How to Incorporate Science Lessons into Family Life
Mighty Mommy welcomes Everyday Einstein to learn creative ways to incorporate science lessons into your everyday family life (no test tubes, lab coats, or eye goggles required!)
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MM: That's amazing! And so easy to do. Next, how do you integrate science lessons during outdoor play?
EE: There’s so much value in just being outside and looking at nature. The science is all set up, with no clean-up required. Sometimes when the weather is warm, the kids and I will go on adventure walks where we will choose some random outdoor spot and try to get a closer look at what’s going on. Some examples are sitting and watching a spider spin its web, looking for butterfly eggs under leaves, watching bugs navigate the ground, or peeling apart flowers to see how the parts fit together.
I really can’t stress enough how important this is for science education. There’s a great book by Richard Louv called Last Child in the Woods that talks about what he calls “Nature Deficit Disorder” and what the effects are on kids and their love of science. Fortunately this is one disorder that’s simple to fix and requires no medication.
MM: How about taking advantage of common materials that most of us have around the house like dish detergent, paper products, light bulbs - can you use those to teach science?
EE: There are the classic examples with acid-base reactions like vinegar and baking soda of course, but a more exciting one (at least to me) is a demonstration of something called the Coanda effect.
To see it, get a hair dryer and point it upwards, then stick a ping-pong ball on top of the part where the air comes out and turn the hair dryer on. The air blows the ping-pong ball up in the air, as you’d expect, which is no big excitement (actually just this part is pretty exciting for little kids). But then if you slowly change the angle of the hair dryer so it isn’t pointing upwards anymore, the ping-pong ball will seem to defy gravity as it hangs suspended in the airstream coming from the hair dryer. This happens because the air hitting the ping-pong ball gets wrapped around the surface of the ball and shoots downward, like a waterfall streaming over the side of a cliff. The downward force results in an equal and opposite upward force by the air below the ball, keeping it from falling to the ground.
MM: What are some of your favorite teaching moments with your own kids?
EE: My favorite moments are when I’m not involved. Not because I don’t love to be involved, but because I love it even more when they take the reins and start trying to figure things out on their own. Our philosophy on education in general is to provide them with as many resources as they can, and not let our teaching get in the way of their learning.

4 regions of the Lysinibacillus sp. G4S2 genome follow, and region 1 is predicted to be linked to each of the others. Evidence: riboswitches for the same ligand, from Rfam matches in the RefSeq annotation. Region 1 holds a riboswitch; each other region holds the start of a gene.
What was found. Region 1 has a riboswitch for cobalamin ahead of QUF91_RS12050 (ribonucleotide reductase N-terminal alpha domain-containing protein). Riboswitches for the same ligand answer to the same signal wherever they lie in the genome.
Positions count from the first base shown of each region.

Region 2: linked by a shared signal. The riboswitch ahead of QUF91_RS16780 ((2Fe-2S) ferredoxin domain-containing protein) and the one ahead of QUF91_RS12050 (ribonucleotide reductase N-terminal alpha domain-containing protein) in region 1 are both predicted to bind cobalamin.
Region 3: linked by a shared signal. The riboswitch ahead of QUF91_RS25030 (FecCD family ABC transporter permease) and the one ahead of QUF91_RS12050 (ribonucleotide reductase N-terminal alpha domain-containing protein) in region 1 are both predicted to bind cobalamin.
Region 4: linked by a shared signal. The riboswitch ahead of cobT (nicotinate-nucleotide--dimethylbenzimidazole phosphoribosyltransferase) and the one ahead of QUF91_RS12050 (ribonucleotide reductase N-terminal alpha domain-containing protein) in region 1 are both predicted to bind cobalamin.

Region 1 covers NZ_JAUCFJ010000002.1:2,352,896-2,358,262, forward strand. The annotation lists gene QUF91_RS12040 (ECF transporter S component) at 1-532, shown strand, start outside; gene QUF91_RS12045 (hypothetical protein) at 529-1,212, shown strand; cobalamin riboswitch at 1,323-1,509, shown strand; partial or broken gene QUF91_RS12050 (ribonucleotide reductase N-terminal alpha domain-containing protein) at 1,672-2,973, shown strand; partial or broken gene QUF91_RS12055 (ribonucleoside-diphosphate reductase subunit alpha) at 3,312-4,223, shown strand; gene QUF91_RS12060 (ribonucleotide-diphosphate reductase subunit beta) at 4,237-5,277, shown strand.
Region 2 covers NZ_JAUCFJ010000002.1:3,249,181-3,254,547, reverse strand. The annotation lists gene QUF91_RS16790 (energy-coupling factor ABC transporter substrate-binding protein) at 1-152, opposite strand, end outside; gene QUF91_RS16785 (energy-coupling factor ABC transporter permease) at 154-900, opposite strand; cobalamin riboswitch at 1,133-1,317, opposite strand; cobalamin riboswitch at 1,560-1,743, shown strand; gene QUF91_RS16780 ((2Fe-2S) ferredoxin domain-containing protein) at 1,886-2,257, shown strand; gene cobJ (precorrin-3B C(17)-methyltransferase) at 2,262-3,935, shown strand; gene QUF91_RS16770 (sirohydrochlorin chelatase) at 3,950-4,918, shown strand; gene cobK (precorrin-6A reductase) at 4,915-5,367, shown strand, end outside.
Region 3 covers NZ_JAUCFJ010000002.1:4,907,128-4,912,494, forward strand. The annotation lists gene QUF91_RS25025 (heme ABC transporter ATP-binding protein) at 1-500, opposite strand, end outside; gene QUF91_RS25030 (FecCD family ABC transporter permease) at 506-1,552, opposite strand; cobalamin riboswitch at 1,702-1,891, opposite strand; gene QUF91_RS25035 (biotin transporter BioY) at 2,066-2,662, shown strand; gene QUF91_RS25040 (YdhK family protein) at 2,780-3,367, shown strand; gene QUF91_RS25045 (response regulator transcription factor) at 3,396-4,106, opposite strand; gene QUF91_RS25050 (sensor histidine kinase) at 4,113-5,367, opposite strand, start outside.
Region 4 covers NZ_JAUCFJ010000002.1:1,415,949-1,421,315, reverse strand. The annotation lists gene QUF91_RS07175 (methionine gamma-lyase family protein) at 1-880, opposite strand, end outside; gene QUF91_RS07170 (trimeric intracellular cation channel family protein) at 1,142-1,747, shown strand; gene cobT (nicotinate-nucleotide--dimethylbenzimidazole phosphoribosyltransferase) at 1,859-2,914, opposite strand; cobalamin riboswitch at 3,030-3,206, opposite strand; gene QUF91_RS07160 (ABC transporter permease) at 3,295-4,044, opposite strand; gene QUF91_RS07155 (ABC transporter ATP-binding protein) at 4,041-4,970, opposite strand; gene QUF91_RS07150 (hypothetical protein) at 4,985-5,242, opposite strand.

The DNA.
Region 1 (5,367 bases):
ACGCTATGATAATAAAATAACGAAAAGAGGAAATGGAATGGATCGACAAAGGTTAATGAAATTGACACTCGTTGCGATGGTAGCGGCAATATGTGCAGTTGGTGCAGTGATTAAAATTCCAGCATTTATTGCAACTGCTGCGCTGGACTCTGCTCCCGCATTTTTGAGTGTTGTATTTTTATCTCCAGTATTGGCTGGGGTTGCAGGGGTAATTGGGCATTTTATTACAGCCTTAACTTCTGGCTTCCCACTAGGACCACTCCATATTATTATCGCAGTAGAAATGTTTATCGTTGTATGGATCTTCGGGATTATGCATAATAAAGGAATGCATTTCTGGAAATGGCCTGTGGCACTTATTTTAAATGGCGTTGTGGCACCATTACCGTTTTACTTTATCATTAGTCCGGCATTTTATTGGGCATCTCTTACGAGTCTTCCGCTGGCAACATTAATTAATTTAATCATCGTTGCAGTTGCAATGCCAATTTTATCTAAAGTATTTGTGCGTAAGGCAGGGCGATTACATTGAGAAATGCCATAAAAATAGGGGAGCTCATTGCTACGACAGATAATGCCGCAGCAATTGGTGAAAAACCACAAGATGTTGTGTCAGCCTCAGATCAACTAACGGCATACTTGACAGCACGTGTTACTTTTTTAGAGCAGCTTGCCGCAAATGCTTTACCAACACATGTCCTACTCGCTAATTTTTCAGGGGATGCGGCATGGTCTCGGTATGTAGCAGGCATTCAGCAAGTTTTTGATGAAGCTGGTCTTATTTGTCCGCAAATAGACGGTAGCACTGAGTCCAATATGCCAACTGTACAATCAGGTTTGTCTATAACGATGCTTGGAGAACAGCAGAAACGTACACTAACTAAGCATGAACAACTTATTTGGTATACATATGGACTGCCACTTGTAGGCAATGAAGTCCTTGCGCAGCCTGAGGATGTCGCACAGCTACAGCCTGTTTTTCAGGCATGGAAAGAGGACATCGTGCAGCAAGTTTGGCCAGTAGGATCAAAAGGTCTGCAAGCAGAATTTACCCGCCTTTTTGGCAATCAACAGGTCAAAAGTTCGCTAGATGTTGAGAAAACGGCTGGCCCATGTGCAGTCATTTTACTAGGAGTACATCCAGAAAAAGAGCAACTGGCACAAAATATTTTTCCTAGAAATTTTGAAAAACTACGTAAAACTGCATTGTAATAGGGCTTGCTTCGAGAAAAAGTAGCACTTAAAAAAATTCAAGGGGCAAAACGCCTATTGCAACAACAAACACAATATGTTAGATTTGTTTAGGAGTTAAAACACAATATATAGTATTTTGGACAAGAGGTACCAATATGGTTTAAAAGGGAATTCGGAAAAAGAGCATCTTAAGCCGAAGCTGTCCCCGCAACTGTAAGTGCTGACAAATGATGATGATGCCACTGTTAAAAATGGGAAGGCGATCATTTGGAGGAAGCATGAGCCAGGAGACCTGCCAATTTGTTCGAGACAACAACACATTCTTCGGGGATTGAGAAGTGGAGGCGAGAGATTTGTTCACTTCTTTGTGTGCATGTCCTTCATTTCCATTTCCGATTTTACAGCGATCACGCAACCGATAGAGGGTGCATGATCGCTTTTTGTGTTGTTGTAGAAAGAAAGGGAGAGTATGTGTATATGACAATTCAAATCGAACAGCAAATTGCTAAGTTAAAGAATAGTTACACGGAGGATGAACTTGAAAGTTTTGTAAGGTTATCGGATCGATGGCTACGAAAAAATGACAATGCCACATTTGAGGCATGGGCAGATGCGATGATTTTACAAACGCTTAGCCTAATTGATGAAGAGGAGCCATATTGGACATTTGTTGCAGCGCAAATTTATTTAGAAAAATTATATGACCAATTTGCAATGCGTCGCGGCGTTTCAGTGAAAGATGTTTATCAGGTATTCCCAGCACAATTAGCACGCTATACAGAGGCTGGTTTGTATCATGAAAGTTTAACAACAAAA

MM: Do you recommend any particular materials or reference books or web sites to have on hand when you need to find answers?
EE: This might sound like heresy since I host an online science podcast, but my personal favorites are mostly really beautifully illustrated reference books. Theodore Gray’s The Elements, the Encyclopedia of Weather and Climate Change, Peterson’s Field Guides, and just about any book published by DK.
Sometimes though, there are things that videos just capture really really well. The Universe documentary series is really great. In terms of tv shows, The Magic School Bus, Cyberchase, and Wild Kratts are all favorites of my younger children, and a lot of those episodes you can find on Netflix.
Thanks so much, Lee, for sharing all that fantastic information with us. I know I can’t wait to start experimenting during our next family dinner!
Do you homeschool or find ways to incorporate learning during ordinary parenting moments? Share your thoughts in the comment section at quickanddirtytips.com/mighty-mommy or post your ideas on the Mighty Mommy Facebook page. You can also connect with me on Twitter @MightyMommy or e-mail me at email@example.com. Visit my family-friendly boards at Pinterest.com/MightyMommyQDT.
As Lee shared with us during this episode, there are some wonderful opportunities to take advantage of teaching while parenting, and best of all there are lots of times when we as parents can step back and let them figure things out for themselves—that’s probably one of the most rewarding ways to watch our kids learn. Until next time - Happy Experimenting around the homestead!